I live in a tight-knit community. The type of town in which you know your neighbours, newcomers can’t fly under the radar, and you go to church with your rivals as well as your friends. Around Christmastime, there inevitably comes the ringing of the doorbell as friends and neighbours drop off cookies, crafts, candy. Some are decidedly clever, others simple, but they are all what I call “little remembrances” given and received between people of good will: a token of love when a full-on gift would be extravagant.
In early November, what with new job and renovations, I made a conscious choice to abstain from the tradition this year.
I’m not a Scrooge. Really.
I just decided that I wasn’t going to be able to do it all this year, and that was one thing I was going to let slide. I’ll admit, it was a little awkward when someone would drop something off and we had nothing to hand back in exchange. They would have our sincere thanks, and a few minutes conversation, and then they’d go, empty-handed. Small levels of guilt.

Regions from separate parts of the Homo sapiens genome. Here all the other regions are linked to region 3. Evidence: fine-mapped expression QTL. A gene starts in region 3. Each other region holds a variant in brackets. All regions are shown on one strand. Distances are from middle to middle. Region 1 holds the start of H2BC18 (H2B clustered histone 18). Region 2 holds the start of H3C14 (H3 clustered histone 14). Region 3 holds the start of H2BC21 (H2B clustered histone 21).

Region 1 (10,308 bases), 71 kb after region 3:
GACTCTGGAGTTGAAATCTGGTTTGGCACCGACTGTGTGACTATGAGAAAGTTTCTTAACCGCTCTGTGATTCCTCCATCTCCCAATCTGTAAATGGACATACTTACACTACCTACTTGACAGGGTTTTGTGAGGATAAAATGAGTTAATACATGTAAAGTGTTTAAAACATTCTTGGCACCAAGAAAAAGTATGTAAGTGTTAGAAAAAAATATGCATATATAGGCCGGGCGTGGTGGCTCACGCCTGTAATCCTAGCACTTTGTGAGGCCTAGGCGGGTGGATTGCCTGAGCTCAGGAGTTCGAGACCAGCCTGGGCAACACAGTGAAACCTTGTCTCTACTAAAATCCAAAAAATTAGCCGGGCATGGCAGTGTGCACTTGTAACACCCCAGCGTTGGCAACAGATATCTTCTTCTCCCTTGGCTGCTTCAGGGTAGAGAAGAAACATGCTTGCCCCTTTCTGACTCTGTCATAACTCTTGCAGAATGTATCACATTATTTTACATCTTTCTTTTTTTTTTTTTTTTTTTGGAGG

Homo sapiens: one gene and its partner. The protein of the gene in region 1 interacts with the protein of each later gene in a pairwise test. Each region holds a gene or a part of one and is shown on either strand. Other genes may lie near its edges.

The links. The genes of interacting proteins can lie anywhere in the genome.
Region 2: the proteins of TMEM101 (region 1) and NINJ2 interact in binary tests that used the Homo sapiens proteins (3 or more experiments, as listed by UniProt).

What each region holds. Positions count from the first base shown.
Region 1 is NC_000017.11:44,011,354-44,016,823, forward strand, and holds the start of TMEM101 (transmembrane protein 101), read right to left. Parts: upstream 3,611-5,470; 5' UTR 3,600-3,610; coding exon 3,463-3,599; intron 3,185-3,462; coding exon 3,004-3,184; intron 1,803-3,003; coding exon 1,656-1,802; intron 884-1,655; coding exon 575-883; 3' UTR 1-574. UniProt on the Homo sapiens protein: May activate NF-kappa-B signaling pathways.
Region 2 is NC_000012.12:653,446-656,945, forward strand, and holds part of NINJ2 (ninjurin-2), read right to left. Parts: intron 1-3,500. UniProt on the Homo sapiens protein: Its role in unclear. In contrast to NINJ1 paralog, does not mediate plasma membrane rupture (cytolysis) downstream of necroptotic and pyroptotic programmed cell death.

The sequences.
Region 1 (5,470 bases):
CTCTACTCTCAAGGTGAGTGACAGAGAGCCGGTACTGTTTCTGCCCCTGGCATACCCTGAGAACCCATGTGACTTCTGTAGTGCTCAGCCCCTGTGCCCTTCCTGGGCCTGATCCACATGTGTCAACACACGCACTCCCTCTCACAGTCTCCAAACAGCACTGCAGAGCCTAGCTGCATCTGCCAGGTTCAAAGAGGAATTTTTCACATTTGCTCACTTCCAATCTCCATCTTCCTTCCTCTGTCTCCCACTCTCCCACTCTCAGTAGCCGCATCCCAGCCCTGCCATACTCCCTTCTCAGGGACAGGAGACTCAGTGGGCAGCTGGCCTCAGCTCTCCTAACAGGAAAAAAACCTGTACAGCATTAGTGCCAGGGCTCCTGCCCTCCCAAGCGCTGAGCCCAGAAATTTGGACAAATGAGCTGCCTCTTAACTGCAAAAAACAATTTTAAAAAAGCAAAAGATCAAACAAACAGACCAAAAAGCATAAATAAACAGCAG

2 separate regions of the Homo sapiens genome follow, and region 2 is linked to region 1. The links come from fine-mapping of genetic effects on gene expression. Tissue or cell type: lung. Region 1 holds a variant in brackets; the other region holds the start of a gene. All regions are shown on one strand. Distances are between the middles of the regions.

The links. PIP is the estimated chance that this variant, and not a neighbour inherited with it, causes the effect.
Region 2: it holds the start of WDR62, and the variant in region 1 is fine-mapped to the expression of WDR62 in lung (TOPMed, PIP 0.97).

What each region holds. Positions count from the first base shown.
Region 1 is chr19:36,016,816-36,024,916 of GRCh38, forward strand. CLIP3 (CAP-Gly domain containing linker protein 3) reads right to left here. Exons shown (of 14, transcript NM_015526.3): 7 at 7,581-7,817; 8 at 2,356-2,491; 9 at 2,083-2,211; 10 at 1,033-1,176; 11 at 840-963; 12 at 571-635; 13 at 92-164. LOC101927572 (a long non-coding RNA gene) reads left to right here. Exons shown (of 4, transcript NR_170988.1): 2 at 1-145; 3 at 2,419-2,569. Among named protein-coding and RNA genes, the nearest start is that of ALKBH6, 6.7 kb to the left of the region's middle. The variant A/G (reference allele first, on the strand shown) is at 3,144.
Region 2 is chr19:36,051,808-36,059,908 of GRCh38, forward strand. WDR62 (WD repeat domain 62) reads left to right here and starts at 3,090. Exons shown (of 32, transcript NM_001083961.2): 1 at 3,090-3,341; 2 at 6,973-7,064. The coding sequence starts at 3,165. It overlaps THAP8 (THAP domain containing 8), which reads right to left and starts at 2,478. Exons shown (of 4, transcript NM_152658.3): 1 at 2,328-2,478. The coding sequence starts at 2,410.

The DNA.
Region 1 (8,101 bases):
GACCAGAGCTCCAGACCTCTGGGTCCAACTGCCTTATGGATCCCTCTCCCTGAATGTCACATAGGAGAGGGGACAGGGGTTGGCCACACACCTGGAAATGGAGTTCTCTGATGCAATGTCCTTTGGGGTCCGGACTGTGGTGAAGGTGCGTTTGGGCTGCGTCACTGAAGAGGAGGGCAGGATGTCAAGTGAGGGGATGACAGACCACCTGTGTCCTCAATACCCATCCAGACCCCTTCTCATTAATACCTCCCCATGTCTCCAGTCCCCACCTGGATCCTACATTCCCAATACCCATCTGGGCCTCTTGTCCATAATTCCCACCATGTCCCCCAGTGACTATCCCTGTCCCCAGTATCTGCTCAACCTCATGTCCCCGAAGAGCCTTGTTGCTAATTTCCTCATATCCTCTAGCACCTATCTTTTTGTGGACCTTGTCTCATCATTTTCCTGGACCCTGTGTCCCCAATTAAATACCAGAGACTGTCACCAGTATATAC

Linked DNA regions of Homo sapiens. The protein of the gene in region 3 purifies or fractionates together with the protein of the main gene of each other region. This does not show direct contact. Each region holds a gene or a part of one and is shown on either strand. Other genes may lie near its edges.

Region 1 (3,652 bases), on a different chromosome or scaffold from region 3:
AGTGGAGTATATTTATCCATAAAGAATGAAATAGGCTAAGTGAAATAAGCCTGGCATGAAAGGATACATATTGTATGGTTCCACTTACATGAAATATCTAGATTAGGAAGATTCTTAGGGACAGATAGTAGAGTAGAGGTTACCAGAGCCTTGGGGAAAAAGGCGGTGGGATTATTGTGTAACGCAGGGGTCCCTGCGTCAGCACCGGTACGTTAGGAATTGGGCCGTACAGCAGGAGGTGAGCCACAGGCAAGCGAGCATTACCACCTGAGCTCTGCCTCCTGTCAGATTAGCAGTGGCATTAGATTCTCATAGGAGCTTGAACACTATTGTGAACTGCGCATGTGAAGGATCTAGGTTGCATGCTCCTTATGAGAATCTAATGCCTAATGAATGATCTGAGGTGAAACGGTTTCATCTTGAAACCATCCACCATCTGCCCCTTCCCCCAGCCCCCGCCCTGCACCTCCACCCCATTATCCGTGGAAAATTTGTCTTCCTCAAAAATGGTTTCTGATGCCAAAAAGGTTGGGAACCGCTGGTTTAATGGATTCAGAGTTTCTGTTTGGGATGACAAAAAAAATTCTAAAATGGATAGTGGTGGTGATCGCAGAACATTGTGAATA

I stuck to my guns though. One thing that helped assuage my guilt is the strong conviction that there’s too much junk food and junk stuff hanging around this time of year. Why contribute to it? And why all the enthusiastic giving only at this time of year? Why don’t we express love and appreciation more consistently?
In reality, these are unfair things to say. Many people get great satisfaction out of sharing, and maybe part of the message that comes with that box of oranges is, “I’m really busy too, and I wish we had hung out more this year.”
I don’t really regret the decision I made for this year; that’s my life right now. And while it has made me realize that I really do want to participate next year (in some non-sugar way), it’s mostly helped me resolve to be more consistent in my friendships throughout the year. Because if I’ve got time to make a batch or two of cookies in December of all months, I’ve got time to give a hug, or a phone call, or help with an errand, in any other month.